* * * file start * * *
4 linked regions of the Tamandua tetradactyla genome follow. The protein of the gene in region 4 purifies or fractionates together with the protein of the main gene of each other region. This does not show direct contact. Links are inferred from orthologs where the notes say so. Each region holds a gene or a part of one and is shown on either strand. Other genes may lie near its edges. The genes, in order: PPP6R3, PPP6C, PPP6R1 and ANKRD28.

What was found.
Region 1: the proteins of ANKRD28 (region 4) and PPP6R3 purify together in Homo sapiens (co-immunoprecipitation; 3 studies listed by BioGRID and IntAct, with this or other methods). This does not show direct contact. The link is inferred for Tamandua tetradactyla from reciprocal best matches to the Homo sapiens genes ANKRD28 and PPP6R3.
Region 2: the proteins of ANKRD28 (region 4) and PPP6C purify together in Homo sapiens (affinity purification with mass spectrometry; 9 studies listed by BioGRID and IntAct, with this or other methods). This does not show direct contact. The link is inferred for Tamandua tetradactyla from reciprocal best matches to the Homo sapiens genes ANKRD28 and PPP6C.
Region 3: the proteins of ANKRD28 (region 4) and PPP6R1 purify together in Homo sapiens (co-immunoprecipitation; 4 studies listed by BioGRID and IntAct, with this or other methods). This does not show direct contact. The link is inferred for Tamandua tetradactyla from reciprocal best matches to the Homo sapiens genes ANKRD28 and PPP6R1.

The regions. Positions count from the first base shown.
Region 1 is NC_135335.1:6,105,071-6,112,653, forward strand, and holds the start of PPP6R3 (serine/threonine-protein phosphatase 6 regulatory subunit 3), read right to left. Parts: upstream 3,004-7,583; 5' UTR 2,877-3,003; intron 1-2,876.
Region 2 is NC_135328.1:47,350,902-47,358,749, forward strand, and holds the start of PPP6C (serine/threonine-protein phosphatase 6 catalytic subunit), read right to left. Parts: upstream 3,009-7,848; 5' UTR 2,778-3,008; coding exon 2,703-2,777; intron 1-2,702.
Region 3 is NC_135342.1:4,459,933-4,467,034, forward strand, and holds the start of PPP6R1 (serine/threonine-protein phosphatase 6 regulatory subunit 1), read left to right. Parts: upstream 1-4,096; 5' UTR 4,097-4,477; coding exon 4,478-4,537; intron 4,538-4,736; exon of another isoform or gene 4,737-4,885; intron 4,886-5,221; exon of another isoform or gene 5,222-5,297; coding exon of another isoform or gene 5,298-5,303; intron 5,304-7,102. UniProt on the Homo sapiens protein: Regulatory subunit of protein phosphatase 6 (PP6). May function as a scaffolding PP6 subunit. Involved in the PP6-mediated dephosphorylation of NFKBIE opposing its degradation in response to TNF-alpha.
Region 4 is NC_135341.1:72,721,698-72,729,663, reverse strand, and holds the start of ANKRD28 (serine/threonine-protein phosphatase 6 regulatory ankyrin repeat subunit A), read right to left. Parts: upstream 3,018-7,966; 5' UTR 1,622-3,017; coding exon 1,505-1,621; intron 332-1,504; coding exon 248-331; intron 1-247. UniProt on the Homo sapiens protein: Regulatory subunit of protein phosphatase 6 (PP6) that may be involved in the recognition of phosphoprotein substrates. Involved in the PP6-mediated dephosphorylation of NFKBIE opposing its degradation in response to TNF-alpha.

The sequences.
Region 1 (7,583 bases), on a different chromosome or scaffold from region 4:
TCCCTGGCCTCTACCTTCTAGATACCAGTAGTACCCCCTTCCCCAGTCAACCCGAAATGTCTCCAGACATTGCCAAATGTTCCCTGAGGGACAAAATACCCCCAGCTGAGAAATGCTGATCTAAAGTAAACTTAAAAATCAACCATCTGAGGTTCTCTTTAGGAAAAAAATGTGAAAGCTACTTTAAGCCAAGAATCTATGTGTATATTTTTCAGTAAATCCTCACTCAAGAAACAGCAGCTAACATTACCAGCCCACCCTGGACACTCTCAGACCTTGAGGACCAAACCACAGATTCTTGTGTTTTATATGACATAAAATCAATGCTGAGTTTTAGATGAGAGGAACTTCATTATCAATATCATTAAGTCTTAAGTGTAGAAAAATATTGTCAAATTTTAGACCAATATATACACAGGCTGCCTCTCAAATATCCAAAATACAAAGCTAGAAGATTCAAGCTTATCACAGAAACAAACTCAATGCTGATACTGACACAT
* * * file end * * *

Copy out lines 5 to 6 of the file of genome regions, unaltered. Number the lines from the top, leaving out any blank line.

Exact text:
Region 3: the proteins of ANKRD28 (region 4) and PPP6R1 purify together in Homo sapiens (co-immunoprecipitation; 4 studies listed by BioGRID and IntAct, with this or other methods). This does not show direct contact. The link is inferred for Tamandua tetradactyla from reciprocal best matches to the Homo sapiens genes ANKRD28 and PPP6R1.

The regions. Positions count from the first base shown.